# Algorithms – Trees

January 8, 2010 Leave a comment

So what exactly is a Tree in programming?

Well, it is not a tree that you see every day when you walk through a park 😛

# Trees

A tree in programming is similar to an actually tree, but turned upside-down. It is an Abstract Data Type (ADT) for the hierarchical storage of information.

A tree consists of nodes. The first node is called the root of a tree. Every other node in the tree, except the root is known as an element, and each element has a parent and zero or more children elements:

- node A as the
*Root Node* - node C as the
of node E**Parent Element** - node F and G are the
of node E**Children Elements** - all nodes except node A are
**Elements**

Another type of node is the ** Leaf Node**. A leaf node is a node that has No children at all, and is also called an external node. The Leaf Nodes of the above tree are nodes D, F and G because they have

*no*children.

Vice versa, a node is also called an internal node if it has 1 or more children. So above we have the internal nodes of A, B, C and E.

A common example of when a tree like this is used, is something that you use everyday – your file browser 😀 and your Family tree 😉

# Definitions

- If a node
*u*is the parent node of a node*v*, then the node*v*is a child node of the node*u*. Two children of the same parent are called.*Siblings*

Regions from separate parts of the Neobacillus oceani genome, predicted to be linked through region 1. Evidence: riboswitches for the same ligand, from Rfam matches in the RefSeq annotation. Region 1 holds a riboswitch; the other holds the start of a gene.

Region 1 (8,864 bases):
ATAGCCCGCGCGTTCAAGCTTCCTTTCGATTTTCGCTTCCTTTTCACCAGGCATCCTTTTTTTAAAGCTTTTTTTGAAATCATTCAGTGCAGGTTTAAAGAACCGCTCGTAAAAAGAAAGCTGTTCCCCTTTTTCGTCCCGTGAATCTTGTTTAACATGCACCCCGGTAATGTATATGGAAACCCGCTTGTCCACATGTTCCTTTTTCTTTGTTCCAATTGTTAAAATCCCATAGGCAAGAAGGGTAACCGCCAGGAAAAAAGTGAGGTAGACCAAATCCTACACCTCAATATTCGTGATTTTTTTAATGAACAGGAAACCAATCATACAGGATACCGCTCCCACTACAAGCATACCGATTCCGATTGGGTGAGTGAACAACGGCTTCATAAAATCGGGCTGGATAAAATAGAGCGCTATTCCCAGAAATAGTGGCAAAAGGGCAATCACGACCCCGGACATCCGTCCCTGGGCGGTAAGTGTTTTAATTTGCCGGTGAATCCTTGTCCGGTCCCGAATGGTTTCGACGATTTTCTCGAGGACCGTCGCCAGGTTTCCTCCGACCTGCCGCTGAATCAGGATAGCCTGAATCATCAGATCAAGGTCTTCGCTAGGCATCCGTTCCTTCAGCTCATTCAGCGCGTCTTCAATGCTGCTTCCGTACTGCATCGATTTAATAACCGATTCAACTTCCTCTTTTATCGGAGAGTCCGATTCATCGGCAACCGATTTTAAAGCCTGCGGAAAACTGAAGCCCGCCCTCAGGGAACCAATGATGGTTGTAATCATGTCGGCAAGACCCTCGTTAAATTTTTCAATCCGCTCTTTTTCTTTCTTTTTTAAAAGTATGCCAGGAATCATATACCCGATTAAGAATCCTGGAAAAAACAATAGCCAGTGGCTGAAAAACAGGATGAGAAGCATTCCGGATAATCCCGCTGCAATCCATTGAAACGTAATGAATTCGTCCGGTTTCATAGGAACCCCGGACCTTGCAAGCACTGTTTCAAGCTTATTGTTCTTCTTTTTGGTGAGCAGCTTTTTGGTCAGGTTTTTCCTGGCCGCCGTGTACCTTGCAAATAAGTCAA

So an example is shown above. The node E is a parent node of F, so F is a child node of E. F and G are children nodes for the same parent node E, so F and G are known as Siblings.

# Binary Trees

A Binary Tree is an ordered tree in which each node has at most 2 children. A Binary Tree is *proper* if each internal node has 2 children.

The Binary Tree above is an example of a proper binary tree where each internal node has exactly 2 or 0 children.

Another thing to note is the order in which the numbers have been placed into the tree. The first node contains the number 7. After this, any more numbers that have to be placed into the tree must go in a certain order. If the next number is greater than the current node, go to the child node on the right, else if the next number is less than the current node, go to the child no on the left.

So if we have an empty tree and the list of numbers [7, 5, 9, 6], we get the number 7 first, we have:

After this, the next number is 5. Now 5<7 so we compare 5 to the child on the left of 7. Since there isn’t one, 5 gets inserted here:

Next we have the number 9. Now 9>7 so we compare 9 to the child on the right of 7. There isn’t one so insert 9 here:

Finally we have the number 6. Now 6<7 so compare 6 to the child on the left of 7. On the left we have a number 5. Since 6>5 we then compare 6 to the child on the right of 5. there isn’t one so insert 6 here: